Typhoon Soudelor becomes world's most powerful storm as it trashes through Northern Marianas. Posted Super Typhoon Soudelor developed into the world's most powerful storm of the year as it took aim at Japan, Taiwan and China after trashing the Northern Marianas.
The storm roared across the western Pacific Ocean packing wind gusts up to 220 miles per hour (354 kilometres per hour), according to the Joint Typhoon Warning Centre which rated it a maximum category five. No deaths have been attributed to Soudelor, but it left a trail of destruction across the Northern Marianas. Acting governor Ralph Torres declared a "state of major disaster and significant emergency" after it struck late on Sunday.
At least 1,500 people were being given emergency food assistance while 500 were living in emergency shelters. Soudelor ripped roofs off houses and left residents without power, water and wastewater services. Cyclone in July: Weather bureau declares Raquel poses no threat to Queensland. By Andree Withey Updated Queensland forecasters have named Raquel as their first ever recorded July cyclone, which has formed this morning north of the Solomon Islands.
Senior forecaster Michael Knepp said the category one system was about 2,000 kilometres north-east of Cairns early this morning and it posed no threat to Queensland. "I don't think it's going to develop into a strong system so maybe a category two at the max which can pull a punch," he said. "Even if it didn't develop into a tropical cyclone the main threat was always going to be rain with this system - especially if it moves slowly. "Queensland has nothing to do ... no threat at all to Queensland. Explainer: the wild storms that lash Australia's east coast. Over the past 24 hours, the Sydney, Central Coast, and Hunter regions of New South Wales have experienced very heavy rain, gale-force winds with gusts over 100 km per hour, and waves of more than 10 m in height.
For Sydney it was the wettest single day since February 2002, with 119.4 mm of rain recorded in the 24 hours to 9 am on April 21. Meanwhile, Tocal in the Hunter Valley recorded more than 100 mm in a single hour. Sydney weather: storms, heavy rain and winds pound NSW for third day. NSW wild weather: Residents warned of flood threat in Hunter, parts of Sydney after storms kill three people in Dungog. Updated New South Wales authorities say they are dealing with the largest storm operation in a decade after three people were killed in "cyclonic" conditions that have battered parts of the state for hours.
Residents in the Hunter region were told to brace for more flash flooding overnight, while authorities door-knocked some Sydney residents to warn they may need to evacuate. Conditions described as "cyclonic" have wrought havoc on the Hunter, Sydney, Central Coast and Illawarra regions, with rescue crews called to more than 1,000 storm-related incidents and more than 200,000 properties losing power.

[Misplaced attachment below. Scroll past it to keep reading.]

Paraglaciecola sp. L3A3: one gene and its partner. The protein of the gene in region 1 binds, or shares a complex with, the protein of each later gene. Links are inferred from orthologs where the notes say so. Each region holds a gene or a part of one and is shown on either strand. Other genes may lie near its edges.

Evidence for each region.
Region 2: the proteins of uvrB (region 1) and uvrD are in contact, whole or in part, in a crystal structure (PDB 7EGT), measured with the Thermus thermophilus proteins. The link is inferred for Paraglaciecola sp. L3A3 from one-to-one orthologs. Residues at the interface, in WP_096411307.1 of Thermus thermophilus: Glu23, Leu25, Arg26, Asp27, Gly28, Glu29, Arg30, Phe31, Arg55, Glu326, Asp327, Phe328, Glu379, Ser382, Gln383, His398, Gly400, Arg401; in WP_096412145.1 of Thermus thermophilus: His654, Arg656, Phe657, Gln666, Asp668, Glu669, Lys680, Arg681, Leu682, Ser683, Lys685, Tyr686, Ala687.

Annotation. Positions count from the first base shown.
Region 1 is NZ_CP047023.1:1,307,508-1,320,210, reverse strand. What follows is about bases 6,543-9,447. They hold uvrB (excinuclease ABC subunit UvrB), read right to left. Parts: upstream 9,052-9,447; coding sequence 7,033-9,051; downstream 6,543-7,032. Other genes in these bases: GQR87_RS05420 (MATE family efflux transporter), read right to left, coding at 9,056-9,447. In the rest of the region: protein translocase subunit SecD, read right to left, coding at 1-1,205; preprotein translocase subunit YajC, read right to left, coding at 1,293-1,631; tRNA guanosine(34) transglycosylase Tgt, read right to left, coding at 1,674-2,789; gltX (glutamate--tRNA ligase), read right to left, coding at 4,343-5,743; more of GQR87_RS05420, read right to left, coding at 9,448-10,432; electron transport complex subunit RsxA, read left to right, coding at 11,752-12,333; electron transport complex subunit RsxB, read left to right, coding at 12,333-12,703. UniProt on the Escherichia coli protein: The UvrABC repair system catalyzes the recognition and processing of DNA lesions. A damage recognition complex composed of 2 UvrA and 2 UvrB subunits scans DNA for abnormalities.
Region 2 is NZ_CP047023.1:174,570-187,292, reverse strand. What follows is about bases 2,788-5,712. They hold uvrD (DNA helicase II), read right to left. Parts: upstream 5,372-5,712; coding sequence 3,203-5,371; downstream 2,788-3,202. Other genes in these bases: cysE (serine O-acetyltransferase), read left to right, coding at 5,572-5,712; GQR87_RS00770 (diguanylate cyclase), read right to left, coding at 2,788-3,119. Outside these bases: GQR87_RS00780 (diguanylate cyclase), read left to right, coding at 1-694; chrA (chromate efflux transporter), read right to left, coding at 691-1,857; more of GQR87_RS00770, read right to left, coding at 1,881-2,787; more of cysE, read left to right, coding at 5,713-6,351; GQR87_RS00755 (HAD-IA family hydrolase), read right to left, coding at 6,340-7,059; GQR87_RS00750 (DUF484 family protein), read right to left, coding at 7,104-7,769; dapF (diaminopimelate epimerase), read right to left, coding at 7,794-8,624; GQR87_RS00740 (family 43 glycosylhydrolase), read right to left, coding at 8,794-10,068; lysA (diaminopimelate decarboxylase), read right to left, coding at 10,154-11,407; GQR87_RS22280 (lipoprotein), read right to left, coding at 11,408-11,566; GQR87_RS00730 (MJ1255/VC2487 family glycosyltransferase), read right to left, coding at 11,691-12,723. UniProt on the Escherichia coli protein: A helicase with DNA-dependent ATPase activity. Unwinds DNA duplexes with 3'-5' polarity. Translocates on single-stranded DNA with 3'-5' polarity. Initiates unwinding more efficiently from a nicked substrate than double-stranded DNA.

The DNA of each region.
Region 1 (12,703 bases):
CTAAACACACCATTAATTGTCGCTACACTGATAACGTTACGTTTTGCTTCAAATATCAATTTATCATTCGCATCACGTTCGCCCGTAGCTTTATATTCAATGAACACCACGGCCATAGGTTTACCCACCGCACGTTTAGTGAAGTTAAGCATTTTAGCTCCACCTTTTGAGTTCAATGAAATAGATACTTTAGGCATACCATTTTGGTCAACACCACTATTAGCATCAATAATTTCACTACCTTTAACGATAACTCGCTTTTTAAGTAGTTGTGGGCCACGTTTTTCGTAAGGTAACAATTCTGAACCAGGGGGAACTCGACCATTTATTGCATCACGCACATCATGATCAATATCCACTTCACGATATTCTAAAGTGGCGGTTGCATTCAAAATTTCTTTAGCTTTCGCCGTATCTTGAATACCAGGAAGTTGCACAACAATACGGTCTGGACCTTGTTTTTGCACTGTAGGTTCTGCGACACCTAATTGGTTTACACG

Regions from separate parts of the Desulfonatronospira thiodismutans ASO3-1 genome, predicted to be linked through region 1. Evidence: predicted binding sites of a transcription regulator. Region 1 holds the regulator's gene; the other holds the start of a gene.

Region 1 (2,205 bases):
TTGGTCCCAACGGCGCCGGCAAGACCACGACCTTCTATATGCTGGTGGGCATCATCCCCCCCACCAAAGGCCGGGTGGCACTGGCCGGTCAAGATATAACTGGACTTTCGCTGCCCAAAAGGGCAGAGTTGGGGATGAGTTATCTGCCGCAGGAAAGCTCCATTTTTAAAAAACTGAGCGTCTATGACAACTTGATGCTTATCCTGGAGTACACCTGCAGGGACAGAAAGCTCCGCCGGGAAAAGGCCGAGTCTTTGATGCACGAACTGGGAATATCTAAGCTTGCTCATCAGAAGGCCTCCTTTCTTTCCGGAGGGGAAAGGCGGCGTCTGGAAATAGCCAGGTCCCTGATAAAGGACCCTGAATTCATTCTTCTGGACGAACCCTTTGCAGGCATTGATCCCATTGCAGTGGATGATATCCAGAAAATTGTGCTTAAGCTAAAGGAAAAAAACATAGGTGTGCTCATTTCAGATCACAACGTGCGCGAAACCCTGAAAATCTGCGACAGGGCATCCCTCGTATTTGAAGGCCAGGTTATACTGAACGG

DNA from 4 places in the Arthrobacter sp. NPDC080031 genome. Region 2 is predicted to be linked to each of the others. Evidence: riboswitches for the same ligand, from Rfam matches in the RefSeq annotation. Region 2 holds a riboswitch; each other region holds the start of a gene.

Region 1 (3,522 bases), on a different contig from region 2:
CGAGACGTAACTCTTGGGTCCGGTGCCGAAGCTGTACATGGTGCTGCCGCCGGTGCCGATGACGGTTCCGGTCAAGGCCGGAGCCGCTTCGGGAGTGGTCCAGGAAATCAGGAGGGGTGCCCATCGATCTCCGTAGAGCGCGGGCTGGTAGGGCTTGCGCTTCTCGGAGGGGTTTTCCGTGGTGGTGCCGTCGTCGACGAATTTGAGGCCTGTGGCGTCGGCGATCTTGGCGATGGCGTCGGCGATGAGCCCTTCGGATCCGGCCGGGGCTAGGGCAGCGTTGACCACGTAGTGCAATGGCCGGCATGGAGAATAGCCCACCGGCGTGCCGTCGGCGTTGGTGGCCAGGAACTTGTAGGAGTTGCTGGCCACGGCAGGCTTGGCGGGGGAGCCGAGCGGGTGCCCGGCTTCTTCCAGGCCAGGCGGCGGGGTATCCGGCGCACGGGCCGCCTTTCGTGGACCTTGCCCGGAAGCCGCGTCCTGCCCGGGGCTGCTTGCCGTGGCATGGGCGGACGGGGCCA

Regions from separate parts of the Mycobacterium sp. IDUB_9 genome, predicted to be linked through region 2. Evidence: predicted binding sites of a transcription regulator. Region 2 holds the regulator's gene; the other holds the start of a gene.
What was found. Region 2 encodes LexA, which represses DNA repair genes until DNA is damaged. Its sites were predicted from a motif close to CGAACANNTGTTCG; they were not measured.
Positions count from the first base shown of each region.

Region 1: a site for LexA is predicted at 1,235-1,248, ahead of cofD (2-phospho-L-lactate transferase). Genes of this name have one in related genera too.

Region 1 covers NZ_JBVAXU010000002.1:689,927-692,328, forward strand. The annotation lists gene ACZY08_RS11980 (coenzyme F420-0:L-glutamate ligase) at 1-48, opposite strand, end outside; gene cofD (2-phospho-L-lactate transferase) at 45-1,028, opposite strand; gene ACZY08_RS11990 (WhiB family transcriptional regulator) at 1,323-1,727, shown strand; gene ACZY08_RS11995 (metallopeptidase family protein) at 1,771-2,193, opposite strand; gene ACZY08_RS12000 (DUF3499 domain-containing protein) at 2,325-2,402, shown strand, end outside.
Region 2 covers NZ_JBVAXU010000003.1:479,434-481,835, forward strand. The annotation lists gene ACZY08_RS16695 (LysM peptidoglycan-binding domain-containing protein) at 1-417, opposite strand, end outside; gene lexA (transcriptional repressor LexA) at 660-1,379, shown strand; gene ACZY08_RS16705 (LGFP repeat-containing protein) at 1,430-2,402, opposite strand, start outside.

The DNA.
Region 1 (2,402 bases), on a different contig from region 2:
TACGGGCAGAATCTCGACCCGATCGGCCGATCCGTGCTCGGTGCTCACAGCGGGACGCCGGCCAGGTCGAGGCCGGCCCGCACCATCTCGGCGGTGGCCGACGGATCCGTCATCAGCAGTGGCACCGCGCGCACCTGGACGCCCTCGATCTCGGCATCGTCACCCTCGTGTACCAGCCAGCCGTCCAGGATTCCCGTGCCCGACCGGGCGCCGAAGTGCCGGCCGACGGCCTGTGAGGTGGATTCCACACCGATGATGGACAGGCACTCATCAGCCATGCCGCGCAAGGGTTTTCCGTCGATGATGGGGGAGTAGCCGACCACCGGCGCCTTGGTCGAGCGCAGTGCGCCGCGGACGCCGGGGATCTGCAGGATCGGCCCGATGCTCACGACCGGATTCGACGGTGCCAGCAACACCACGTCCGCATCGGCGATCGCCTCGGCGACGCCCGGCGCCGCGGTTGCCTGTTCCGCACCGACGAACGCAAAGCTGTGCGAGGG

Behind the News - 17/02/2009: Queensland Floods. While Victorians try to rebuild their lives after the fires, Queenslanders are cleaning up after a natural disaster left parts of their state underwater.
It's the wet season in the north of Australia so cyclones and monsoonal rain are expected, but not this bad. It's the worst floods in the region's history. Catherine finds out more and takes a look at how floods happen. CATHERINE ELLIS, REPORTING: The rain started falling on the first of January and just kept coming. Eventually more than half the state was affected by floods- an area the size of South Australia! Whole towns were swamped, major roads blocked, homes, businesses and farms destroyed and animals killed. Queensland floods 2009 - ABC Wide Bay Qld - Australian Broadcasting Corporation. Floods: 10 of the deadliest in Australian history. THE DEVASTATING NATURE OF recent floods in Australia have meant that they often hit the headlines.
While Australia is described as the driest inhabited continent on Earth, right now it might seem hard to believe. Between 1852 and 2011, at least 951 people were killed by floods, another 1326 were injured, and the cost of damage reached an estimated $4.76 billion dollars. Floods can devastate local communities, but they also impact the entire economy - examples include the flood levy imposed in taxes following the south-east Queensland floods in 2010/2011, and also inflated banana prices after the same floods destroyed 75 per cent of the crop. Professor Jonathan Nott, a palaeohazards expert at James Cook University in Cairns, says part of the problem is that we "continue to build in the path of floods," regardless of history, and allow populations to increase in low-lying floodplains. Hurricane forecast accuracy is improving, but don't overly focus on the skinny black line.
This article is part of The Conversation’s series this month on hurricanes.
You can read the rest of the series here. “Don’t focus on the skinny black line” was the trademark admonition of former National Hurricane Center (NHC) director Max Mayfield dating back to the 1990s. It’s advice that media and residents of southwest Florida would have done well to heed when Hurricane Charley crossed Cuba in August 2004. Too much attention was paid to a track forecast depicting landfall near Tampa, and too few appreciated that Port Charlotte, only 70 miles to the south, was also under a hurricane warning. Although tropical cyclone forecasts had improved dramatically over the years, they were still far from perfect, as residents of Port Charlotte would soon find out. Click to enlarge.